And i do believe this. Not only cheaper, but for me, better. It is almost always available, can be intense or relaxing, doesn't always require an appointment in advance, can be done in group or individually, and, except for races, doesn't require a co-pay. One of the aspects of it that I have been very fortunate to be able to use is the 24/7 'emergency help line'. Take this past Saturday evening, for example:
Up until the incident, I had been having a pretty fantastic day: Z had a football game in the morning, during which he made his first ever pass reception, and it was for a 1st down, gain of 13 yards. The team lost, but Z and we were very thrilled. After the game T and I helped staff the snack shack for the 7th grade game. Did some shopping after that, and then got chores done at home. All's good! I was planning and making a really good dinner for us, and looking forward to sitting around the table eating good food. T and Z were out getting new sneakers, and she had just sent a text saying that they were headed home. Perfect! Timing on dinner was great. I was psyched.
And then it happened. I won't go into details, but several of my buttons were pushed in about 15 seconds. Way too much for me to handle, even with the good mood that I was in. In the (not so distant ) past, I would have 'engaged' and escalated the situation way beyond the scope of what it was all about. In fact, I would have turned it into something that it wasn't, and made it much, much worse. For everyone.
But I didn't. Instead, I sent a text message to T and said, "please hurry, I need to leave." A
I went to a local bank's headquarters. They have a new, well lit parking lot that serves nothing but that building. I parked, sent a text message to T to let her know where I was, fired up the mp3 player, and started to run. One lap, as it turns out, is only .14 miles. I decided to listen to one of AudioFuel's newest offerings, a 180 bpm max interval session. See it here. (Get it. You'll thank me later). I ran the entire time, which was tough. But here's what made it possible:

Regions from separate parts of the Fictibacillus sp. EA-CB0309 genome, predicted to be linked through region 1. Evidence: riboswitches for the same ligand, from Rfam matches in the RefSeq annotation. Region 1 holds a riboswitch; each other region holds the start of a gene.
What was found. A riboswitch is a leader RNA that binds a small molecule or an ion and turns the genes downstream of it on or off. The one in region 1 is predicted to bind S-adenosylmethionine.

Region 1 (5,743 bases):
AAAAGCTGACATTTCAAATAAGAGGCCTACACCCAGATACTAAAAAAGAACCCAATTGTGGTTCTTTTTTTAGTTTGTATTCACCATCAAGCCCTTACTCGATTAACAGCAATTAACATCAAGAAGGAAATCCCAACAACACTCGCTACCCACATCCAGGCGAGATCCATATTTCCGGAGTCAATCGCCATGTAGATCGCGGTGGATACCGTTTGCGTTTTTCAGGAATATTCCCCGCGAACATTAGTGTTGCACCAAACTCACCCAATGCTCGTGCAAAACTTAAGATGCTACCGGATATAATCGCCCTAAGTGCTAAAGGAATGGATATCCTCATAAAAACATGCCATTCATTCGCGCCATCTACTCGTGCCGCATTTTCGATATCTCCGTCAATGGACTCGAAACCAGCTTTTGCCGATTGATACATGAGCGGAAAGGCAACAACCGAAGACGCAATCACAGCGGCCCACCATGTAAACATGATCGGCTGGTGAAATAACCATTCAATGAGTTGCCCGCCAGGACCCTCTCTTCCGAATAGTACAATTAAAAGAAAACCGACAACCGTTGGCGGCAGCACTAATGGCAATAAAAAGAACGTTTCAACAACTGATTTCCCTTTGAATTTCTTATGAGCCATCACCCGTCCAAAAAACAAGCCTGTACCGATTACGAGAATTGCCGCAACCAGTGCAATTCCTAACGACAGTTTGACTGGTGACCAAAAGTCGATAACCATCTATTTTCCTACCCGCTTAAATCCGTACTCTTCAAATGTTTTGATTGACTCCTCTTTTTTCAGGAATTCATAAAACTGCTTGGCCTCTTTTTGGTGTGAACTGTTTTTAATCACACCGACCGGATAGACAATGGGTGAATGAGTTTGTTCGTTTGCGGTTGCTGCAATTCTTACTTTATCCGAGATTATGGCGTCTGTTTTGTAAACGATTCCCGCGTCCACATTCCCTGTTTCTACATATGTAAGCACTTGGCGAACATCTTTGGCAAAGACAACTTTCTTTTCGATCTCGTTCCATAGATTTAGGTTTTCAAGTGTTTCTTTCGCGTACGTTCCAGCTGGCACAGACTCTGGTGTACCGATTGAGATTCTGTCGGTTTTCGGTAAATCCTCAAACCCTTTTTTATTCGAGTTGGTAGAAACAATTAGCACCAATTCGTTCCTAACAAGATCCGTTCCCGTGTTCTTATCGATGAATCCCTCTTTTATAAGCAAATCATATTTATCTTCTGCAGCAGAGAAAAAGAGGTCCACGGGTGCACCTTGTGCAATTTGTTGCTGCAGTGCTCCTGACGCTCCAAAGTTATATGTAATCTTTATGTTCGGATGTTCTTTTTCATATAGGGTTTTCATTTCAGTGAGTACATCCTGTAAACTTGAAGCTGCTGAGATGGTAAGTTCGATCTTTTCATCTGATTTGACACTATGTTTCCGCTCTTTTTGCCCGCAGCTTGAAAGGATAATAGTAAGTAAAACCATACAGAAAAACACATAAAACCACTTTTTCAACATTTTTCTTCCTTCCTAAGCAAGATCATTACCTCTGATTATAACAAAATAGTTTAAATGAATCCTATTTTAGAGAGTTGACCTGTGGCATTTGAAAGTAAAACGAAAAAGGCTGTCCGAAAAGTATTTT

I left it all out there in the parking lot. At the beginning of the run, while I was sorting out the best line to run, figuring out where to put the water, jacket on, jacket off?, my mind was swimming, nay, drowning in thoughts of what had nearly happened at the house. Old things were coming up, feeding my frustration and anger. Remember that story about the old Cherokee that I shared a few posts ago? Well, I was definitely feeding the wrong wolf. And he was winning.
So I decided to push myself through the session. Focus on the session. Listen to the music, listen to the voice coaching, wonder if the cleaning people were watching this raving lunatic run circles in the parking lot. As I ran, it got 'easier'. The intervals lasted 3 minutes, and I enjoyed them. Yes, the high end ones were tough. But I felt better. In a recent magazine ad, I noticed the following statement. I am sure that many of you have seen it, too:
"Running won't solve your problems, but you'll both feel lighter when you get back."